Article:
Goapele (pronounced gwa-puh-lay) Mohlabane, born July 11, 1977, is a neo-soul/R&B singer-songwriter from Oakland, California. She grew up in a South African exile community in California, after her father Douglas Mohlabane was exiled for being a political activist against Apartheid. Her mother Noa, born in New York, is of Israeli Jewish heritage. Goapele's name translates as “to move forward” in the Setswana language of South Africa. Inspired by her parent's involvement in political causes, Goapele became involved in several groups that fought racism and sexism while she was in school. After graduating from high school, where she sang in the Oakland Youth Choir and a music group called Vocal Motion, she studied music theory at the Berklee School of Music in Boston. It was there that she honed her singing and songwriting skills, before going on to self-release her debut album, Closer, in 2001. After releasing two other albums, and then going on a five-year-long hiatus, she released her fourth album Break of Dawn on Skyblaze/Decon Records in October 2011. She is currently touring in support of the album's release.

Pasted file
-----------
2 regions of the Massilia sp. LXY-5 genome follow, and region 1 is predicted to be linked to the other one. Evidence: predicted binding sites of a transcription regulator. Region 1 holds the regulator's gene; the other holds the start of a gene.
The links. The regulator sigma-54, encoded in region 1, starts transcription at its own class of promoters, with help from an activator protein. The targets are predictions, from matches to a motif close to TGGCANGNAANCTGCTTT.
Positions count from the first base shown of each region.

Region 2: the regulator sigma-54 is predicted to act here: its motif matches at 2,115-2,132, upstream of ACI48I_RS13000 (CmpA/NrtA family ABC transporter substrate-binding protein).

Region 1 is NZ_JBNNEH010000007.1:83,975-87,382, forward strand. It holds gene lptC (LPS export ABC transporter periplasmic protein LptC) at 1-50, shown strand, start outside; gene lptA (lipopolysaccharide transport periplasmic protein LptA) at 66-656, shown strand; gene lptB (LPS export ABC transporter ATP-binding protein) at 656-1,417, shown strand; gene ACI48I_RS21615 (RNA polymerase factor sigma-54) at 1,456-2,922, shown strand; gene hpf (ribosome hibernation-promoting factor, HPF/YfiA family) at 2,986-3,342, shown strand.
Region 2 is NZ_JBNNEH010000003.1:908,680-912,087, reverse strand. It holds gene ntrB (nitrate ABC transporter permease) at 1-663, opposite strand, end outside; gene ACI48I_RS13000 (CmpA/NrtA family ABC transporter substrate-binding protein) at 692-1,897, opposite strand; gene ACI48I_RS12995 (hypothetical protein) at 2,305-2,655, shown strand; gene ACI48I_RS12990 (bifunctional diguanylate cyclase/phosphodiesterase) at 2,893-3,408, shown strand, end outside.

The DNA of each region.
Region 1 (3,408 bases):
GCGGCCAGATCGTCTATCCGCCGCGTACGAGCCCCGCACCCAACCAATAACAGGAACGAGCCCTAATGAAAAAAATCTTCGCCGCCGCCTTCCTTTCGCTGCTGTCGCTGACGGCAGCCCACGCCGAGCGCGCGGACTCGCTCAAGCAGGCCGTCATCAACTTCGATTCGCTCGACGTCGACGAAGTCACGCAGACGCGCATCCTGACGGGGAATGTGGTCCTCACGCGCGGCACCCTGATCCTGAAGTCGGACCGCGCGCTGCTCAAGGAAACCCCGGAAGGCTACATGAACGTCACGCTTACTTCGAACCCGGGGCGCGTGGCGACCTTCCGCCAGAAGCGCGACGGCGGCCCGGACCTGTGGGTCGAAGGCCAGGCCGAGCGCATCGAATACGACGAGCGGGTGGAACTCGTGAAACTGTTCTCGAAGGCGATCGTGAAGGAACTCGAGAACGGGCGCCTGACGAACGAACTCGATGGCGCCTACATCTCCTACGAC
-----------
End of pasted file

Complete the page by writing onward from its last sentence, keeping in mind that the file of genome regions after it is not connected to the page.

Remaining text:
It's been ten years since neo-soul songstress Goapele (pronounced gwa-puh-lay) released her debut album, Closer. Now, the Oakland, California native is back with her fourth album, Break of Dawn. She's traded major label backing for a release through her own independent label, Skyblaze, and the result is an album that is arguably her most evolved and eclectic effort to date. It's complex and sensual, without being overly provocative. Her previously releases (like anti-war song “Red, White & Blues”) sometimes dipped into her political activist background. She grew up in a South African exile community in California, and is involved in several social rights groups. But Break of Dawn is a much more introspective endeavor. The lyrics to “Tears On My Pillow,” for instance, came to Goapele while she was in a car, so she pulled over to record them on her phone. It's a heart-wrenching number about dealing with the death of her father, where she reveals that she cries into her pillow “'cause there's no other way for me to let go.” Musically, her personal pain at this loss comes through in a vintage, almost Motown-inspired quivering organ melody. Similarly, “Pieces” explores the theme of personal loss, and feelings of being left behind. It starts with a lightly-strummed mandolin, before building up to a grooving, old-school soul beat that will have you swaying your hips and snapping your fingers to the rhythm. Goapele's croon is both sweet and vulnerable as she sings lines like, “I'm separate like a puzzle floating in space/so lost in this galaxy of life.” While these songs are emotional and deeply personal, other songs on the album take a different approach. “Money” has a funky rhythm, like an early Prince song, while “Right Here” grooves on a radiating synth and drum machine beat (courtesy of hip hop producer Drumma Boy, who's worked with the likes of T.I and Wiz Khalifa). “Break of Dawn” mixes an 80s electro-synth beat with Goapele's lustrous R&B vocals. After listening to lyrics like, “First you're here, then you're gone/Time waits for no one, I gotta move on,” it makes perfect sense that her name actually translates as “to move forward” in the Setswana language of South Africa.